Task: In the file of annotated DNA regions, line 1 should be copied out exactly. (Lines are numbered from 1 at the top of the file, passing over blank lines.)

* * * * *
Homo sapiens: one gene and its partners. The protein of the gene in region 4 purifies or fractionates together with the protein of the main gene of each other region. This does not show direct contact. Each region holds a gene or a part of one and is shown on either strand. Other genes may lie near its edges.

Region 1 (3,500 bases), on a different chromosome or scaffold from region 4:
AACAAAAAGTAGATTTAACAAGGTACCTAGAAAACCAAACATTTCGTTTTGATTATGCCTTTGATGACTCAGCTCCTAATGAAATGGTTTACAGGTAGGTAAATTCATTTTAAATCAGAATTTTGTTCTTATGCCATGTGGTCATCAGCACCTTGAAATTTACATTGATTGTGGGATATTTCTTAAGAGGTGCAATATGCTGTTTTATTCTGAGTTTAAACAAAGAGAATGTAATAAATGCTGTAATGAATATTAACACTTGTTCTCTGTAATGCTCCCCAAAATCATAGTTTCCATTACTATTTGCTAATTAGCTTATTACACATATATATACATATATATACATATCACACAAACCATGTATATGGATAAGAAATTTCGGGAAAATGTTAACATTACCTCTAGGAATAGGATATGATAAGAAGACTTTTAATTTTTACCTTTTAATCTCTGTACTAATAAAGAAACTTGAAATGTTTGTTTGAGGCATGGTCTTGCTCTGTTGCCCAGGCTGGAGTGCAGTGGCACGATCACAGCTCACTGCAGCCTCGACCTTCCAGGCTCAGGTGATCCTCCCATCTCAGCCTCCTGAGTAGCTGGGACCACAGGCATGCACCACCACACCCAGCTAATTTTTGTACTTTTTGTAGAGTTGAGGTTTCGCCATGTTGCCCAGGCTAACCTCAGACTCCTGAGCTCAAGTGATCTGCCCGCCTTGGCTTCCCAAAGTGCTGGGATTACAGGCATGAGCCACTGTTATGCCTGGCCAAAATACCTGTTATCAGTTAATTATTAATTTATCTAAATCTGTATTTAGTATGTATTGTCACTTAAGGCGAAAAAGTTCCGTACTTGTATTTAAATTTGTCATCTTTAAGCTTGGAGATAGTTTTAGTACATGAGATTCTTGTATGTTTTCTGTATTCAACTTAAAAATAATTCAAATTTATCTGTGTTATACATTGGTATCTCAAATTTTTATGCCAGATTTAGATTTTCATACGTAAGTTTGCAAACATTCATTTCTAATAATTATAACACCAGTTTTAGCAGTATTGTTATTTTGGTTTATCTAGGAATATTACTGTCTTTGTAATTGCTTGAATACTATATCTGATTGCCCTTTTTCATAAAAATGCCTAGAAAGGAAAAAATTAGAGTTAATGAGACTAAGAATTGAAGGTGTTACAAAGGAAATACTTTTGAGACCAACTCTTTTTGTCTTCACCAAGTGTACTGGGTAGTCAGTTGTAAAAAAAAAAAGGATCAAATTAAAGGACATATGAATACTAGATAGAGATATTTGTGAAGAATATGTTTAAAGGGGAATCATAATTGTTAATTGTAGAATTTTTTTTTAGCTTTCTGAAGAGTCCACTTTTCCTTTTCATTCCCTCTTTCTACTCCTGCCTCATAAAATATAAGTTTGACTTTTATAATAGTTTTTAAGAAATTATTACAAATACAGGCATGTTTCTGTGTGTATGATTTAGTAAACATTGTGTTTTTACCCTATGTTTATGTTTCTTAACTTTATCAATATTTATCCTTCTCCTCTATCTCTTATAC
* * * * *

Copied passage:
Homo sapiens: one gene and its partners. The protein of the gene in region 4 purifies or fractionates together with the protein of the main gene of each other region. This does not show direct contact. Each region holds a gene or a part of one and is shown on either strand. Other genes may lie near its edges.